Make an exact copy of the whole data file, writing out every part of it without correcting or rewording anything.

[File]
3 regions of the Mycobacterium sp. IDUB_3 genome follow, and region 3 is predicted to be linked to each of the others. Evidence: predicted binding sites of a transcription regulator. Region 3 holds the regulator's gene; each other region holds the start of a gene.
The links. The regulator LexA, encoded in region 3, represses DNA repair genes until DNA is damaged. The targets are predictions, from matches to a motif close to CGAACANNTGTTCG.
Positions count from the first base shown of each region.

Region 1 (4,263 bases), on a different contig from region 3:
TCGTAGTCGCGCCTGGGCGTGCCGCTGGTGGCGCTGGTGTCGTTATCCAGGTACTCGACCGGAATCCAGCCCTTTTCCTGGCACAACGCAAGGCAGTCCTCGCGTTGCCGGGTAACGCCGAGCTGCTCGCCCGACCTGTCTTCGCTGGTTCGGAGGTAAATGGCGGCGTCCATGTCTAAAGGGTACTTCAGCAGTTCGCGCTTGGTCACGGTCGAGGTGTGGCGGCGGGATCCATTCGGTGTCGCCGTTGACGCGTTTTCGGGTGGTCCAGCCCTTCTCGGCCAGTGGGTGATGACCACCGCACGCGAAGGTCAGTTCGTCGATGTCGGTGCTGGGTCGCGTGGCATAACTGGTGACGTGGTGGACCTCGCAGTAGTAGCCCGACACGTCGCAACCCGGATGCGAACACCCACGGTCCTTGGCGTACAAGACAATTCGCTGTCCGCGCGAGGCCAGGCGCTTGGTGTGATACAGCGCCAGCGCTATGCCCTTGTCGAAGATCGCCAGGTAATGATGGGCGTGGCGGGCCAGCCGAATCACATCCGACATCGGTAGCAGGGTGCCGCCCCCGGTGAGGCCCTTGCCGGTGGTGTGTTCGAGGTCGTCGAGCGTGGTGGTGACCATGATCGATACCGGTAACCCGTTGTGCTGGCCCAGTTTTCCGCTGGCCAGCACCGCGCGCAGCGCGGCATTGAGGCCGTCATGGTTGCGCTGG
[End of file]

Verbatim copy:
3 regions of the Mycobacterium sp. IDUB_3 genome follow, and region 3 is predicted to be linked to each of the others. Evidence: predicted binding sites of a transcription regulator. Region 3 holds the regulator's gene; each other region holds the start of a gene.
The links. The regulator LexA, encoded in region 3, represses DNA repair genes until DNA is damaged. The targets are predictions, from matches to a motif close to CGAACANNTGTTCG.
Positions count from the first base shown of each region.

Region 1 (4,263 bases), on a different contig from region 3:
TCGTAGTCGCGCCTGGGCGTGCCGCTGGTGGCGCTGGTGTCGTTATCCAGGTACTCGACCGGAATCCAGCCCTTTTCCTGGCACAACGCAAGGCAGTCCTCGCGTTGCCGGGTAACGCCGAGCTGCTCGCCCGACCTGTCTTCGCTGGTTCGGAGGTAAATGGCGGCGTCCATGTCTAAAGGGTACTTCAGCAGTTCGCGCTTGGTCACGGTCGAGGTGTGGCGGCGGGATCCATTCGGTGTCGCCGTTGACGCGTTTTCGGGTGGTCCAGCCCTTCTCGGCCAGTGGGTGATGACCACCGCACGCGAAGGTCAGTTCGTCGATGTCGGTGCTGGGTCGCGTGGCATAACTGGTGACGTGGTGGACCTCGCAGTAGTAGCCCGACACGTCGCAACCCGGATGCGAACACCCACGGTCCTTGGCGTACAAGACAATTCGCTGTCCGCGCGAGGCCAGGCGCTTGGTGTGATACAGCGCCAGCGCTATGCCCTTGTCGAAGATCGCCAGGTAATGATGGGCGTGGCGGGCCAGCCGAATCACATCCGACATCGGTAGCAGGGTGCCGCCCCCGGTGAGGCCCTTGCCGGTGGTGTGTTCGAGGTCGTCGAGCGTGGTGGTGACCATGATCGATACCGGTAACCCGTTGTGCTGGCCCAGTTTTCCGCTGGCCAGCACCGCGCGCAGCGCGGCATTGAGGCCGTCATGGTTGCGCTGG